When: 16th – 19th November 2017
Where: Durham city centre
What is it?
This month, see Durham’s iconic landmarks, including the cathedral, castle and the historic Miners’ Hall at Redhills, transformed for Lumiere 2017.
The event will take place from Thursday 16th to Sunday 19th November, lighting up the city each evening from 4.30pm until 11pm.
This year’s event will include artists Pablo Valbuena, Hannah Fox and Shared Space and Light, who will respond to these unique locations with bold and captivating new work; created in collaboration with a broad range of local people, from Durham Cathedral’s bellringers to the hidden heroes of the public sector.
Pablo Valbuena will present Methods, a new work that will transform the interior and exterior of Durham’s cathedral. Methods is inspired by the 17th century art of change ringing, the form of ringing bells in a series of numerical sequences which creates striking tonal effects. This specially commissioned installation will visualise these patterns of change, ringing in light across the entire cathedral building, dividing the cathedral into ten segments; one for each bell.
The faces of local people, from all walks of life, are at the heart of a new work by British artist Hannah Fox. Our Moon will be projected onto the walls of Durham Castle, one of the city’s most famous landmarks. Created with the participation of 66 people, aged from 5 to 78 and recruited by Durham Area Action Partnership, the whole spectrum of community will be represented from the young to the young at heart. The unique facial characteristics of these volunteers have been captured digitally and will inform and animate Fox’s delicate hand-drawn illustration, which will illuminate the castle over the four nights of the festival.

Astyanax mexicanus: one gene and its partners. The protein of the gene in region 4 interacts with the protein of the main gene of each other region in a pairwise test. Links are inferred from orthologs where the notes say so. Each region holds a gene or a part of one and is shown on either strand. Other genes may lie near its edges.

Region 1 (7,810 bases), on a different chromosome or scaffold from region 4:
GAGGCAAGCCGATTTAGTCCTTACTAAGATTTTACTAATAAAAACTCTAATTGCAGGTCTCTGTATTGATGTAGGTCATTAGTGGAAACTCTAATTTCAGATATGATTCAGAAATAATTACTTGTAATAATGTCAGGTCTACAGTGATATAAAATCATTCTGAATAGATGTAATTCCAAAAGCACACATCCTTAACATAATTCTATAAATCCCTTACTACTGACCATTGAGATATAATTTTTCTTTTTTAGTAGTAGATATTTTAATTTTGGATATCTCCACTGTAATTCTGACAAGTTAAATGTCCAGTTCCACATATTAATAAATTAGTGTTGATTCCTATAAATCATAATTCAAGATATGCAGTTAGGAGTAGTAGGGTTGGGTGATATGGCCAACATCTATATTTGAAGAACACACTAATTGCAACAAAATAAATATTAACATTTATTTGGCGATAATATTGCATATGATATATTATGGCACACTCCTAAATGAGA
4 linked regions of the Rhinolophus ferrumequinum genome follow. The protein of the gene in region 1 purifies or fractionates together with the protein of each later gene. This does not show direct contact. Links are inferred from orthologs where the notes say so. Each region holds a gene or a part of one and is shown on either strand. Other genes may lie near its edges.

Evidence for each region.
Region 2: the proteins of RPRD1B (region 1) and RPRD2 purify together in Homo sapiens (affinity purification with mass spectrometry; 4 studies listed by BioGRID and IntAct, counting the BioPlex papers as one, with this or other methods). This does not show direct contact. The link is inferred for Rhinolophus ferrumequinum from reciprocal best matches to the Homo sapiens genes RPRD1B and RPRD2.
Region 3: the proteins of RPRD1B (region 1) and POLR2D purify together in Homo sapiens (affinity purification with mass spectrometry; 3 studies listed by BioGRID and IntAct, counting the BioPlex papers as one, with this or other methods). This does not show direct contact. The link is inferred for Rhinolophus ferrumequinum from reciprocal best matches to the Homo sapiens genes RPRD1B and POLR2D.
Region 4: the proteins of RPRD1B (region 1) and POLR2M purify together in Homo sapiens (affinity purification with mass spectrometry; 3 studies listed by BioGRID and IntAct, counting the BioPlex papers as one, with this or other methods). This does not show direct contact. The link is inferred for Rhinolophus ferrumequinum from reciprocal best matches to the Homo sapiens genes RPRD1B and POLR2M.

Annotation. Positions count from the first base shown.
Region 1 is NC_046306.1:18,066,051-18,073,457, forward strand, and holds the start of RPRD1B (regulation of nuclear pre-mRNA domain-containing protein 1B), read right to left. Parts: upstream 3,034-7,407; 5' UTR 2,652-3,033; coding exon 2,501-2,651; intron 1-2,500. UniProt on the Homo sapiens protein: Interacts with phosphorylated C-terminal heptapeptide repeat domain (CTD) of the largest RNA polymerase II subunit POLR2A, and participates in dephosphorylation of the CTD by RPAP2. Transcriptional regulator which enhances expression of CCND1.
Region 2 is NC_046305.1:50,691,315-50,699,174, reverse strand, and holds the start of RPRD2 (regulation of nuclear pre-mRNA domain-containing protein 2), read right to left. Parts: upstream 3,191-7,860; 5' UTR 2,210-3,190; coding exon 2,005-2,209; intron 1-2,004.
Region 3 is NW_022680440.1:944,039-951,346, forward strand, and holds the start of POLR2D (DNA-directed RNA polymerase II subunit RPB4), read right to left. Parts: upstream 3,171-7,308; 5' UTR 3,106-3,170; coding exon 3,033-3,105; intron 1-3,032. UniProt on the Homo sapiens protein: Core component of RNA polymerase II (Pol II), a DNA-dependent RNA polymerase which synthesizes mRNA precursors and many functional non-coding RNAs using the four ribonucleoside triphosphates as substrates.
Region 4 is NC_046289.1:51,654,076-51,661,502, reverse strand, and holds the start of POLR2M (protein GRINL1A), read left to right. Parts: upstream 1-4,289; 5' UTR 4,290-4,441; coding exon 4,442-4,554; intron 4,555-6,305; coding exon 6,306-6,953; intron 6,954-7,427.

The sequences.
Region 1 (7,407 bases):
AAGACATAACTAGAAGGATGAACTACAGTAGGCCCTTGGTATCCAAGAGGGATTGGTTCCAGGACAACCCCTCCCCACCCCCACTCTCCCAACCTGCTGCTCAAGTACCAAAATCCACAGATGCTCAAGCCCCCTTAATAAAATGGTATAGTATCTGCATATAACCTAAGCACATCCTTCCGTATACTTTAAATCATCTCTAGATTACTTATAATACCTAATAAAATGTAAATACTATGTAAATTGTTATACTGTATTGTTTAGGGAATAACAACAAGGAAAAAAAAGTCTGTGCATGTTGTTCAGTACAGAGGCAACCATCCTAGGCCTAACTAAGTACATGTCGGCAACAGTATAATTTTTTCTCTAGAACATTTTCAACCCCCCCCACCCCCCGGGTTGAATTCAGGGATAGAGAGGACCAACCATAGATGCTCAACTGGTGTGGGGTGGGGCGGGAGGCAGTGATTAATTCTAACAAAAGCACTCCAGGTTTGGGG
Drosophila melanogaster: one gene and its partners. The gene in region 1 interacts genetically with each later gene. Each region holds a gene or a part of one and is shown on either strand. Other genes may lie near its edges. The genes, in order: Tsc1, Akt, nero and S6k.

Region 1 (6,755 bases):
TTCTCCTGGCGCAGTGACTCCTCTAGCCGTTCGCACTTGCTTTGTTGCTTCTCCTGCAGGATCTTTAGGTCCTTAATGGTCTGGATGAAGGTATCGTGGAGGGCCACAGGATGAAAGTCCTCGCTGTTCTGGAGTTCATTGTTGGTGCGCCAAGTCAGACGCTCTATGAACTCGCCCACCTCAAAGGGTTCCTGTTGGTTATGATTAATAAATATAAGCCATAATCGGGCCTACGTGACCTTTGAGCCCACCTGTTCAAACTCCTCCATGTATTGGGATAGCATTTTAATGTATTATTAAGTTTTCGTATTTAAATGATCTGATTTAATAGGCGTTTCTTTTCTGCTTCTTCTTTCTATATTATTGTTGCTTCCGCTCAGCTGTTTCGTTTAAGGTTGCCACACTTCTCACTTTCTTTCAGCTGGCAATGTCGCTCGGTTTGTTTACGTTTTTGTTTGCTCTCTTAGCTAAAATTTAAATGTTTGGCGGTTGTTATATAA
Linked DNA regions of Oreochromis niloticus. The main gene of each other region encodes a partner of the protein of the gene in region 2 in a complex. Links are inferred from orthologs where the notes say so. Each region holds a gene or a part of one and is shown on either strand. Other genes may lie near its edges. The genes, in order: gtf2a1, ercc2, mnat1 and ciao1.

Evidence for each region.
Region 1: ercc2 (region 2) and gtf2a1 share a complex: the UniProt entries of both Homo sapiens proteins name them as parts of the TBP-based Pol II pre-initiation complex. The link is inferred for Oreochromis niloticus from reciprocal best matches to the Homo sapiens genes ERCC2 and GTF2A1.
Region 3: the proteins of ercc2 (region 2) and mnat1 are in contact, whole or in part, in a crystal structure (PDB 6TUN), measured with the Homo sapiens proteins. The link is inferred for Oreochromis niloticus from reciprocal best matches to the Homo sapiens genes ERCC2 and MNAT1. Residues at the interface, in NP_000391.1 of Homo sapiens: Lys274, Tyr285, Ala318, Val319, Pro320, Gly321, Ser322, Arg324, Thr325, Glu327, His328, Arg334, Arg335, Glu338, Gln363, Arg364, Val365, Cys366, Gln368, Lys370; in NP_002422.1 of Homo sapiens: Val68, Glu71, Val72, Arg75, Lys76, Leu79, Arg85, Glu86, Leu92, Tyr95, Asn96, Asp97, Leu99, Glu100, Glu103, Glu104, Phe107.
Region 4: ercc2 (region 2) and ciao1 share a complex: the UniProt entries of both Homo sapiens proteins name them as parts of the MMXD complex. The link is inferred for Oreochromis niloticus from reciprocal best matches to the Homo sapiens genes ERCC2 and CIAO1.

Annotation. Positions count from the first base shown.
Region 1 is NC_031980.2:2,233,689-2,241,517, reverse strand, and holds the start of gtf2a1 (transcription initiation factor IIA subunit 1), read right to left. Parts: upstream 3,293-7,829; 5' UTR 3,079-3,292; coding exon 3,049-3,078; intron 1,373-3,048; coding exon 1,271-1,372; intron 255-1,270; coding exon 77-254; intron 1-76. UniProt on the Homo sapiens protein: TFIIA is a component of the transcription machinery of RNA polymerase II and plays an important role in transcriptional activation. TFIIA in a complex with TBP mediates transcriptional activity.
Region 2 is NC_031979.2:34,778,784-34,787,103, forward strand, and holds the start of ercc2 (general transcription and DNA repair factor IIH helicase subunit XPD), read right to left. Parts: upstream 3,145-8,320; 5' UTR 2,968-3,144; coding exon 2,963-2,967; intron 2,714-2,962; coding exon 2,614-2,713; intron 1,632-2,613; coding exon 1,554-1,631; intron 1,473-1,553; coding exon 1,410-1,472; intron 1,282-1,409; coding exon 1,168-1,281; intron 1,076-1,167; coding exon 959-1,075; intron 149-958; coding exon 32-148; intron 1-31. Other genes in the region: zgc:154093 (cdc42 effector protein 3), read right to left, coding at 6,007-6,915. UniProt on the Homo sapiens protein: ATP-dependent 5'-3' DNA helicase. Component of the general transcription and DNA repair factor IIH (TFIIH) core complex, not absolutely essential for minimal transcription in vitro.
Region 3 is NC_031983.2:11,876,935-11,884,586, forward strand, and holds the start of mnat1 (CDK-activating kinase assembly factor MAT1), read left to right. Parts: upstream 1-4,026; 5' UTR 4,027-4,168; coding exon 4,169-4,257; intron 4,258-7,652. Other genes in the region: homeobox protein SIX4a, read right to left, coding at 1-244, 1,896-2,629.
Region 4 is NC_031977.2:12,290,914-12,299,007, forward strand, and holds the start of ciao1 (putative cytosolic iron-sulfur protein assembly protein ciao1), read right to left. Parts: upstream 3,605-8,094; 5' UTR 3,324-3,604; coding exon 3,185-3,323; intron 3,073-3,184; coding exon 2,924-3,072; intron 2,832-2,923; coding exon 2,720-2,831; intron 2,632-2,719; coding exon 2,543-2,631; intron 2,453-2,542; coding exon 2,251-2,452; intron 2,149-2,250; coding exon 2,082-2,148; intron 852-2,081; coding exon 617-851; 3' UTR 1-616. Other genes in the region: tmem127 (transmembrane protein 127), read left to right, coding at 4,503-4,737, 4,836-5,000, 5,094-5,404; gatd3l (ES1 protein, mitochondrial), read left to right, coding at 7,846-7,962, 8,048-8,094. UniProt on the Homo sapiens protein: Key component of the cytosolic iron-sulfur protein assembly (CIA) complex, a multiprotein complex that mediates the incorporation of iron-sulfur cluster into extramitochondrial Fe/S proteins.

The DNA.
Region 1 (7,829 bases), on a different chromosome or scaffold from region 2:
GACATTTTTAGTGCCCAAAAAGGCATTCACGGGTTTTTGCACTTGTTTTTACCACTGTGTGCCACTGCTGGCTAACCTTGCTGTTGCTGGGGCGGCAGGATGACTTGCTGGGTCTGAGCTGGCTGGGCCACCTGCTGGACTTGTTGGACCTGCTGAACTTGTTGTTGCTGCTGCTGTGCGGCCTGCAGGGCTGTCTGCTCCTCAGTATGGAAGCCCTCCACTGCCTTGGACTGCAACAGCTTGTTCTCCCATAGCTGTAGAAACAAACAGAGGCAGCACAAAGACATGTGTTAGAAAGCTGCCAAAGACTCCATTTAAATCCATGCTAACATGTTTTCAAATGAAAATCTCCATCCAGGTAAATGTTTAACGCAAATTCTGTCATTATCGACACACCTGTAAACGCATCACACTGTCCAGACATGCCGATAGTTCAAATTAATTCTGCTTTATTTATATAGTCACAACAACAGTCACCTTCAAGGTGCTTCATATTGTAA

Common Good is a 3D video work that will put Durham’s public service sector workers on centre stage, revealing the inner life of the city, uncovering the stories, anecdotes and individuals who interact with us, the public, on a daily basis. Featuring cameos with 70 participants from fire fighters and refuse collectors, to teachers and police officers, the piece will be projected onto the facade of the historic Miners’ Hall at Redhills. The installation will celebrate the extraordinary work of these everyday heroes and draw attention to the wider impact of their work on the community at large.
Durham holds a unique place as the birthplace of Lumiere. Local people and communities have become central to the story of the festival, providing both the inspiration and context for many of the artworks. In 2015, more than 2000 local people, young people and children across the city and the region took part in learning and participation activities in the lead-up to and during the festival, through schools workshops, volunteering, and contributing to the creation of several artworks.
Lumiere is produced by arts charity Artichoke, a UK-based creative producer of art in the public realm, and is commissioned by Durham County Council, with additional support from Arts Council England and Durham University.
More info: www.lumiere-festival.com/durham-2017